Preservation vs. Restoration

Help. New to the forum. Bought a 1939 Old Town HW CS recently in NH from WCHA member Dan Kemp...(thanks Dan for your stewardship). Just arrived here at my NM home. It has its original finish which I want to retain where possible. It shows the honest wear of 8 decades and I don't want the canoe to look too "slick", too new. The varnish has "alligatored", the canvas as well. There are minor patches of bare wood on the gunwales. The dilemma - what the hell to do and keep the old lady as original as possible. The canoe is currently on display (Northwoods in the Southwest) at our local museum. That said, it will be used several times per year on Eagle Nest Lake for museum educational and fund raising purposes. I have read volumes on restoration, preservation. Do this, don't do that, confusing to say the least. As I said, I do not want restoration, rather, stabilization and preservation. I have not had the canoe in the water (9000', winter, Rockies, ice). Dan advises a relatively minor leak. The canoe has a keel. I hope to achieve a balance between use and preservation but need help to determine where to compromise, hopefully the "do no (permanent) harm" philosophy...

Here is the distillation of how I think I need to proceed.

First, I have brushed, vacuumed and cleaned all surfaces with distilled water.
As to the minor leak, clean and sand the keel focusing attention on the keel/hull joint, then apply several coats of a clear shellac/lacquer thinner 2# cut (re:Mike Elliott <lacquer thinner, as opposed to alcohol cut, will not cloud/turn milky>) to all of the cracked/alligatored canvas. Apply two applications of DAP Dynaflex 230 Acrylic/Latex (from forum) into the keel/hull gap, and follow with a couple of coats of Rustoleum Semi-gloss Hunter Green oil-base enamel (close match) to the keel/hull joint. There are a couple of keel screws that run from the keel into the stem from the outside, I will use DAP on those as well (do not want to tamper with keel screws running from this point anyway). Unless necessary, do not want to paint the whole hull, hoping the shellac mix will be a better penetrant in fixing the minor leak. Trust the above will result in a watertight hull, if not, additional coats of shellac?

Have cleaned with distilled water. What is the best next cleaning step - mineral spirits/paint thinner, lacquer thinner, naptha? After cleaning, to stabilize/preserve the look of the varnish, is the shellac/lacquer thinner cut (as above) the best approach?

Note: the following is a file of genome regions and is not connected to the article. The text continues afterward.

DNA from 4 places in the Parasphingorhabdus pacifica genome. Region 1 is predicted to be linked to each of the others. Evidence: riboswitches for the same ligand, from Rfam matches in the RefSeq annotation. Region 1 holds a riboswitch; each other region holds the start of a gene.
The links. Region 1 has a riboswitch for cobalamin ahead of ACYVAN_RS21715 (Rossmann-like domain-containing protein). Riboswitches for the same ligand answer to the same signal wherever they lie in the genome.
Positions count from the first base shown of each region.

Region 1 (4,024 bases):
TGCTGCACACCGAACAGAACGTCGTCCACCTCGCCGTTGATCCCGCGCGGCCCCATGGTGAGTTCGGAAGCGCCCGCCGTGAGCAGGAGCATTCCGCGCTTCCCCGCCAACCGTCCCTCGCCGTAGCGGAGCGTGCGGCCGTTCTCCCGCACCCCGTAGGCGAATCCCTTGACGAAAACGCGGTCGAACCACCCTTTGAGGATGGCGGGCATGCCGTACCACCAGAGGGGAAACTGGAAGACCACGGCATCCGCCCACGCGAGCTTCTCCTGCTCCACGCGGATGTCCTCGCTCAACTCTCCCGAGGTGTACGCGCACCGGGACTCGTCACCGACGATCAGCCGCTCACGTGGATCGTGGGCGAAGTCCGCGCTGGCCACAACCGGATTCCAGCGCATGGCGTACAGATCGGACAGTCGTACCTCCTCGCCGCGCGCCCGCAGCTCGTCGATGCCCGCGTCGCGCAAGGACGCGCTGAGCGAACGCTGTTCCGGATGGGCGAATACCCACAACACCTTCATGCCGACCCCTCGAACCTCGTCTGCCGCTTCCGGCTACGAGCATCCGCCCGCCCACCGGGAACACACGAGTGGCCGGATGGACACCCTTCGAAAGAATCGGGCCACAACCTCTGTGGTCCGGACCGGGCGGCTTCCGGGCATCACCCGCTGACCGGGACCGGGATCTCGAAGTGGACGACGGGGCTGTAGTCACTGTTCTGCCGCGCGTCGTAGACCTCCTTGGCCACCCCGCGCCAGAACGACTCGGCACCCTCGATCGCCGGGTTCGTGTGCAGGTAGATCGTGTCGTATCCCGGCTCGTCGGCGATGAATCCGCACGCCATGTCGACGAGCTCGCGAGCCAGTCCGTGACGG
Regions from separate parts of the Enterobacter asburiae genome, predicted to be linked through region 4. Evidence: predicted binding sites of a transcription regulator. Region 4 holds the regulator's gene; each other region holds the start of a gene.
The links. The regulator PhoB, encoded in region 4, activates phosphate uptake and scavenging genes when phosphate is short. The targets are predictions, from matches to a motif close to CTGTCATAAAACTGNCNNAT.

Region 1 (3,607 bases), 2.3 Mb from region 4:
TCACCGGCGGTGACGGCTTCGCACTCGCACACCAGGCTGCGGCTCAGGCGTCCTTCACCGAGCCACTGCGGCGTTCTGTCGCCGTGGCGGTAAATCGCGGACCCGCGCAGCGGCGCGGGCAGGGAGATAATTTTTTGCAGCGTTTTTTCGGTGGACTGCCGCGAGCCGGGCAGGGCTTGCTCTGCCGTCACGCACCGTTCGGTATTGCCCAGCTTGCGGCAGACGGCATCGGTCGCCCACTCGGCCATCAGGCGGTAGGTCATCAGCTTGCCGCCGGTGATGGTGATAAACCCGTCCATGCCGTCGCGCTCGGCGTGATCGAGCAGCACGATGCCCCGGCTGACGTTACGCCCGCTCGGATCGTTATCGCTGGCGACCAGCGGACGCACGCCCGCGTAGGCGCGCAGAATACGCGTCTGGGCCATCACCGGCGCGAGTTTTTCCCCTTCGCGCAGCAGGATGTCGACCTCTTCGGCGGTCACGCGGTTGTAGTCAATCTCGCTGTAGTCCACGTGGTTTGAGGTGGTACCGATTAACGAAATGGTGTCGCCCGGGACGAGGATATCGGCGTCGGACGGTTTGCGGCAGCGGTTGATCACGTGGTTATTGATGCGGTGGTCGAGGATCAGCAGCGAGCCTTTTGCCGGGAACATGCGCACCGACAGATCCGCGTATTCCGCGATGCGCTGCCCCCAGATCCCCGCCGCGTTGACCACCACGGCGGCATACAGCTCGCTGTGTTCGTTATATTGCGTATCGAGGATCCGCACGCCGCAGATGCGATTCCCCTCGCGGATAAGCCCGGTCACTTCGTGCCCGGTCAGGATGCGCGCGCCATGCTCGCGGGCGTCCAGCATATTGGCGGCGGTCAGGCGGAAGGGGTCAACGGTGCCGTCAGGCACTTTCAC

Thanks, Jack

Greg Nolan

Help . . . a 1939 Old Town HW CS . . . varnish has "alligatored", the canvas as well . . . it will be used several times per year on Eagle Nest Lake for museum educational and fund raising purposes.

“. . . it will be used several times per year . . .”

Photographs of the canoe showing its current condition (the condition you seem to want to “preserve”) would be very helpful in giving advice, as well as any indication you might have that the canoe is in original condition. With them, I might change my thoughts about how to proceed, but - - -

For a canoe that is to be used “several time a year” with usage that apparently involves transporting the canoe some distance each time, I would lean strongly towards “restoration” rather than “preservation,” especially if those who may be using it are not experienced users of wood/canvas canoes.

My chief concerns are with your desire to keep -- “varnish [that]has ‘alligatored’" and "the canvas [has alligatored] as well" on top of which "There are minor patches of bare wood on the gunwales.”

First, it is highly unlikely (though just possible) that the canvas on the canoe is original – for canvas to last nearly eighty years in useable condition is extremely rare. Replacement of canvas is considered a routine maintenance/repair task – so it seems far from certain that what you might wish to preserve is original.

New coats of paint, varnish, and/or shellac are no better than what is under them; any defect that now exists will only get worse, and new defects will develop.

My remarks here are based on several years’ experience with a 1931 Old Town Fifty Pound model that we acquired in 2009. At the time we got it, the paint and varnish were not in good shape, and there was some damage to the wood. However, I did not then have time to repair/restore the canoe, and we used it for several years doing no more than repainting (and recaning the seats and installing a portage yoke). There were no traces of the original red paint, and I am certain that the canvas had been replaced – at least once – although I do not know when.

As bought, the paint on the canoe was alligatored extensively, and there were a number of gouges in the paint/filler.